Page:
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"Personne ne veut attacher sa ceinture dans le bus."

Translation:No one wants to fasten their seatbelt on the bus.

May 19, 2020

17 Comments


https://www.duolingo.com/profile/MCamilleE

Isn't "No one on the bus wants to attach his seatbelt" also right. I think it's more proper English.


https://www.duolingo.com/profile/geoffreymayer

I think there's a slight difference. Your version is is specific to the the people on the bus. Duo's version in French and English is general.


https://www.duolingo.com/profile/rem-bert

Just a question regarding that general English version: it states 'their' followed by a singular seatbelt, shouldn't that be plural? Like: no one wants to fasten their seatbelts on the bus.


https://www.duolingo.com/profile/jillhibberd

put on is English for fastening your seat belt. Should be marked as correct


https://www.duolingo.com/profile/RodrigoRequiao

Why isn't there "pas" after "veut"?


https://www.duolingo.com/profile/1VPYwmlp

there is already "personne" (no one) for the negative. it's like saying "no one doesn't want to fasten their seatbelt on the bus"


https://www.duolingo.com/profile/RodrigoRequiao

I see; I thought that "personne" had the meaning of "someone" in the sentence, which would need the "pas", I guess. Anyway, you're telling me that there is no double negative in French? Because in Portuguese, which is a romance language as French, you can use double negatives (or even triple) without altering the meaning of the sentences, as in:

Não tem ninguém aqui com esse nome não.


https://www.duolingo.com/profile/AndrewHill1991

The word "personne" is "someone" to my understanding, but the "ne" makes it negative like with "rien/jamais/plus" and all those.

It is basically a word that works instead of "pas" and can come in front or back depending.


https://www.duolingo.com/profile/DianaM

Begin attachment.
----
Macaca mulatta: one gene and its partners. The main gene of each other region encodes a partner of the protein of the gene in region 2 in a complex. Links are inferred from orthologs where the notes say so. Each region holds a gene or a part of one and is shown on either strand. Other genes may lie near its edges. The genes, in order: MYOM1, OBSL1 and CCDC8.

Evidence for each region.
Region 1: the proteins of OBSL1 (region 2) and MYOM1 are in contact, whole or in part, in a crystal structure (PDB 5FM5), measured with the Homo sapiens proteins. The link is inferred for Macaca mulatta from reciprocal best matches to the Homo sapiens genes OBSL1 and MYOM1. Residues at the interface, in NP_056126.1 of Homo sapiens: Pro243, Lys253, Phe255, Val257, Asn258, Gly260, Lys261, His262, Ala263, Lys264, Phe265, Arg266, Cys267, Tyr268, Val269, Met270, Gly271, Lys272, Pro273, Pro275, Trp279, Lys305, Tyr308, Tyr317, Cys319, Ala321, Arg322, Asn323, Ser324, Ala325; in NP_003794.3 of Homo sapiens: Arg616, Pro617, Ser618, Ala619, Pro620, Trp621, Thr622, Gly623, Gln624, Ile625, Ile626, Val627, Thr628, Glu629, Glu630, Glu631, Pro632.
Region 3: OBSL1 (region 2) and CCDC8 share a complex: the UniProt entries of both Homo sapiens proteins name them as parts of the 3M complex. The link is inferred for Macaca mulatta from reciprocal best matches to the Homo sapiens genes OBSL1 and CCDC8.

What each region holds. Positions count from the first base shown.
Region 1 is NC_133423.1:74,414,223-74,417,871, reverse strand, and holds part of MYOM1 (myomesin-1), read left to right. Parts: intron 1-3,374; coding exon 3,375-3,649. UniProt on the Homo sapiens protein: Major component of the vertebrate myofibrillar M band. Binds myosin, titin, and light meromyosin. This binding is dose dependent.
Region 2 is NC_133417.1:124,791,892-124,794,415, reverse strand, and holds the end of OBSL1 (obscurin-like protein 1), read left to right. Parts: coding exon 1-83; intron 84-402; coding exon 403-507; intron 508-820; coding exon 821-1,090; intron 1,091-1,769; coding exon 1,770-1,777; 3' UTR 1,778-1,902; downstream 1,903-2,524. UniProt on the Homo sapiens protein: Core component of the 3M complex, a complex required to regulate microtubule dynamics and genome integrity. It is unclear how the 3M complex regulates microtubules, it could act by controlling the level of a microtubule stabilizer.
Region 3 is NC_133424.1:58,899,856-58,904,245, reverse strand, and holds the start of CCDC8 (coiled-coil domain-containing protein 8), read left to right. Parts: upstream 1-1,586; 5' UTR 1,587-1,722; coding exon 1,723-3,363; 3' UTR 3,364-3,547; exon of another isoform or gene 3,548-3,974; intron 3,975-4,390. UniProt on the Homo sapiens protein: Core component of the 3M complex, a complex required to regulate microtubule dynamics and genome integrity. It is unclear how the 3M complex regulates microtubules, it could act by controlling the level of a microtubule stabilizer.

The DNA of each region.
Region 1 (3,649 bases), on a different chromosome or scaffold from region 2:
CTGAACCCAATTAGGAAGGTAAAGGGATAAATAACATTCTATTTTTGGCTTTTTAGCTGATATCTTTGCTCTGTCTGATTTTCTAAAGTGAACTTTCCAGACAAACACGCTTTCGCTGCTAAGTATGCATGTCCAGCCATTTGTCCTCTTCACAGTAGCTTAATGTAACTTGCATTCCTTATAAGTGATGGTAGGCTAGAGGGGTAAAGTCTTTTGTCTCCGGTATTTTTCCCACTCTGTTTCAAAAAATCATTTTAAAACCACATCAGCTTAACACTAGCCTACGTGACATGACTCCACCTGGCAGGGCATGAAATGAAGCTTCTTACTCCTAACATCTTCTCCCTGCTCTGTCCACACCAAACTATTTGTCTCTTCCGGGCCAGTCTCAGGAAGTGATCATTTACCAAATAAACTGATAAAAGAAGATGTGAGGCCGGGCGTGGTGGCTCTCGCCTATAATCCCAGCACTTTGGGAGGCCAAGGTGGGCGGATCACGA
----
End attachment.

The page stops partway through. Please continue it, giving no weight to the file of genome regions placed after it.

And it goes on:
"Une personne" is "a person":
"Il y a une personne dans la cuisine"
"There is a person in the kitchen"

"Personne...ne" is "no one", or "nobody".

If you wanted to say, "Someone doesn't want to fasten...etc.", I think you might say "Une personne ne veut pas attacher...etc." but more likely "Quelqu'un ne veut pas attacher...etc."


https://www.duolingo.com/profile/titanesk

On a également en français la double ou triple négation. Par ex. : "On peut lui offrir cette robe." ou "On ne peut pas ne pas lui offrir cette robe." qui a le même sens mais la deuxième phrase est plus insistante sur l'impossibilité de l'action. La littérature française regorgent de telles syntaxes. Bon courage Thierry


https://www.duolingo.com/profile/SamLaBestia

I was curious, so I tried "Nobody wants to attach his belt in the bus", but that was rejected 10 October 2020.


https://www.duolingo.com/profile/geoffreymayer

"Nobody wants to fasten his seatbelt on the bus." is accepted.


https://www.duolingo.com/profile/Martyn413385

Beware of sweeping generalisations! Keep safe - buckle-up!


https://www.duolingo.com/profile/KeithWalde2

Why must 'ceinture' be translated as 'seatbelt' rather than 'belt'? Ithought 'seatbelt' was (with the proper accents) 'ceinture de securite.'


https://www.duolingo.com/profile/DianaM

If our word for "seatbelt" was seven syllables long, we'd probably shorten it, too. As I understand it, when the context is clearly a vehicle, then "ceinture" is assumed to mean "seatbelt".


https://www.duolingo.com/profile/Babbaloo

Is le bus actually pronounced without the "s"???

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